So what do you like about the sport? The challenges, hard work, different measures of success (winning isn't everything) and the community at Mercs. When you train as an elite athlete, study, and then work to makes ends meet, Mercantile becomes your home and fellow rowers your family. Being inclusive and treated as an individual was important to her.
Mercantile has been a part of the Douglas family for decades and her memories go back to the ‘old style’ Christmas Parties when she was a kid and her father was still an active rower. The transition to rowing at Mercantile was easy, it was the Mecca of rowing in Melbourne. She looked up to the high performance athletes and aspired to be like them. Mercantile provided the platform to be the best version of yourself on the water, with support both on and off the water.
Outside rowing, Gina is a noted and respected educator, with leadership roles at St Catherine's Girls School at the time of writing this profile. She married Australian Rower Stuart Peele has two daughters, Zara and Emma.
2000 Olympic Games
1992 - Interstate Women's Youth Four Championship, three seat - First
1993 - National Championship Women's Pair, stroke - Fourth
1993 - National Championship Women's Four, stroke - Second
1993 - National Championship Women's Eight, six seat - Second
1993 - Interstate Women's Four Championship, stroke - First
1993 - World Championships, Women's Four, two seat - Sixth
1994 - National Women's Pair Championships, bow - Fourth
1994 - National Women's Four Championship, stroke - Third
1994 - National Women's Eight Championship, stroke - Third
1994 - Interstate Women's Four Championship, three seat - Third
1994 - World Championships, Women's Eight, two seat - Sixth
1995 - National Women's Pair Championship, stroke - First
1995 - National Women's Four Championship, three seat - First
1995 - National Women's Eight Championship, seven seat -First
1995 - Interstate Women's Four Championship, stroke - First
1995 - World Championships, Women's Eight, two seat - Eighth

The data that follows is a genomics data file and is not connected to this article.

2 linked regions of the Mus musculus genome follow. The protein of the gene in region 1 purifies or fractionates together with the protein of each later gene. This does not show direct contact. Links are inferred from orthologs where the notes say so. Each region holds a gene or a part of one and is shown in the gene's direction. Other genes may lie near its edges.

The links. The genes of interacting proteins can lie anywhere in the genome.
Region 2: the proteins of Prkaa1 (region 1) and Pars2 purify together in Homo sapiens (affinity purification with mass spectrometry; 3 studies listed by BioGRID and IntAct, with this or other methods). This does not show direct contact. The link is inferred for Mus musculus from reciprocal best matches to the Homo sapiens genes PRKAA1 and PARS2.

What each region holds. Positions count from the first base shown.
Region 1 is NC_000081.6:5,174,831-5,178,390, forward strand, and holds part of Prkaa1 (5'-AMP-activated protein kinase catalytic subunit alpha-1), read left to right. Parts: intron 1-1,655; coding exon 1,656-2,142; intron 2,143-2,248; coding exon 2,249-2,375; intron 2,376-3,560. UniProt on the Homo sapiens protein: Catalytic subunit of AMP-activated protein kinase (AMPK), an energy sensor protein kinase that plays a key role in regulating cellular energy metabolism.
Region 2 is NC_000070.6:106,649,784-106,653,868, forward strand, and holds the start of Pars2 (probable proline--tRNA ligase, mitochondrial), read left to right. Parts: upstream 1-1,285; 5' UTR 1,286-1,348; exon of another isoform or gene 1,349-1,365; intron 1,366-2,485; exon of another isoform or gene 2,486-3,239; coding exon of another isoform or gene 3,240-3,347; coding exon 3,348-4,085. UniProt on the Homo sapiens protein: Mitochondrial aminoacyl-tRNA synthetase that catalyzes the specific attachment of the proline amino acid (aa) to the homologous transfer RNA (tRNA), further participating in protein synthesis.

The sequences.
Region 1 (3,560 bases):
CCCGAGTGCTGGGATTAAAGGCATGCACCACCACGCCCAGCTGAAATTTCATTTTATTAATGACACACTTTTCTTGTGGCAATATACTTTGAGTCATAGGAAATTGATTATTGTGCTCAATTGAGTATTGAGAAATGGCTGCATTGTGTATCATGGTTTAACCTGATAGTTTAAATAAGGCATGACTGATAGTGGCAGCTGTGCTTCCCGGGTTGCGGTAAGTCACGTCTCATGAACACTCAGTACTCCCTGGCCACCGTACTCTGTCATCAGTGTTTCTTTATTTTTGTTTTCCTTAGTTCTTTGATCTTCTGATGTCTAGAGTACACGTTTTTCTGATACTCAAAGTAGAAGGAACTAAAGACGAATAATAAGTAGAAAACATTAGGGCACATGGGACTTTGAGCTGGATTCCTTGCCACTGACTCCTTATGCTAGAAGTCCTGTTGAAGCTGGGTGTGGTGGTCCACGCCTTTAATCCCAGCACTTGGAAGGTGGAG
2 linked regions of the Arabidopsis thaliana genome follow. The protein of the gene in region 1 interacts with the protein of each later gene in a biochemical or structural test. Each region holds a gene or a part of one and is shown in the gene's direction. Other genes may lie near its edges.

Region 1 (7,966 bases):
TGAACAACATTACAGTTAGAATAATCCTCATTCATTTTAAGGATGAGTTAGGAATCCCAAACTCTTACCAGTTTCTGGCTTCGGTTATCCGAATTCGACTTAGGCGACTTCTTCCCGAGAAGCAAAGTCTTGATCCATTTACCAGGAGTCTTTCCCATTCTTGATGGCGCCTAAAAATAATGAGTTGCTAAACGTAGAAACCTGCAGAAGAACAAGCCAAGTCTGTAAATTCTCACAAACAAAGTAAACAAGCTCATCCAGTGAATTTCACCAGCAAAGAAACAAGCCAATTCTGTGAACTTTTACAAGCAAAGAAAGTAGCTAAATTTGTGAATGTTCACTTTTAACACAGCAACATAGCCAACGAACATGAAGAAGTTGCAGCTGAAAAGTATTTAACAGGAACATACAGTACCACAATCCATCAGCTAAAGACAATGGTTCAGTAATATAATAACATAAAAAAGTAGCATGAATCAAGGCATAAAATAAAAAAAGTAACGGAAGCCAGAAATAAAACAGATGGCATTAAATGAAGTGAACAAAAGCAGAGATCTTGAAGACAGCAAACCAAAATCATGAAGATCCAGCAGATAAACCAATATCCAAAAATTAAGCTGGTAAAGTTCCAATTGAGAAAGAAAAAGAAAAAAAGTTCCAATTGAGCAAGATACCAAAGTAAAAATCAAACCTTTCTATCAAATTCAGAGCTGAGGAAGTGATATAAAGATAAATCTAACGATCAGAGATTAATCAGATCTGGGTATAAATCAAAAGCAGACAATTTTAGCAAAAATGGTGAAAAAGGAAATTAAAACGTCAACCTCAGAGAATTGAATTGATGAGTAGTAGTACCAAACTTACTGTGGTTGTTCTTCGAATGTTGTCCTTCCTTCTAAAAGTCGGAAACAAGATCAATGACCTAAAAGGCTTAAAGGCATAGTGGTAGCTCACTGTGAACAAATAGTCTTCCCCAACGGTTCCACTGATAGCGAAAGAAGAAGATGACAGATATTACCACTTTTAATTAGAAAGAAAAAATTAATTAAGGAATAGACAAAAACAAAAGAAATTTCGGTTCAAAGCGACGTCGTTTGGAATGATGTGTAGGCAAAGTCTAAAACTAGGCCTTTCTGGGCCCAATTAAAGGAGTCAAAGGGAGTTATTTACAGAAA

1996 - National Women's Pair Championship, stroke - First
1996 - National Women's Four Championship, two seat - Second
1996 - National Women's Eight Championship, four seat - First
1996 - Interstate Women's Four Championship, three seat - Second
1996 - Olympic Games, Women's Eight, two seat - Fifth
1997 - National Women's Sculling Championship - Fourth
1997 - National Women's Double Sculling Championship, stroke - Third
1997 - National Women's Eight Championship, six seat - First
1997 - Interstate Women's Four Championship, two seat - First
1997 - World Championships, Women's Double Scull - Sixth
1998 - National Women's Sculling Championship - First
1998 - National Women's Double Scull Championships, stroke - Fourth
1998 - Interstate Women's Sculling Championship - First
1998 - Interstate Women's Four Championship, two seat - First
1998 - World Championships, Women's Scull - Eighth
1999 - National Women's Sculling Championship - Fourth
1999 - National Women's Double Sculling Championship, stroke - First
1999 - Interstate Women's Sculling Championship - Second
1999 - Interstate Women's Eight Championship, six seat - First
1999 - World Championships, Women's Scull - Seventh
2000 - National Women's Sculling Championship - Second
2000 - National Women's Double Scull Championship, stroke - Second
2000 - Interstate Women's Scull Championship - First
2000 - Interstate Women's Eight Championship, six seat - First
2000 - Olympic Games, Women's Scull - Fifth
Georgina continued to row for part of the 2001 season before retiring from competitive rowing.
Gina, 1998 National Women's Sculling Champion
- Interview with Gina on 10th October 2021
- Regatta programs and results
- Hebfotos image collection owned by the author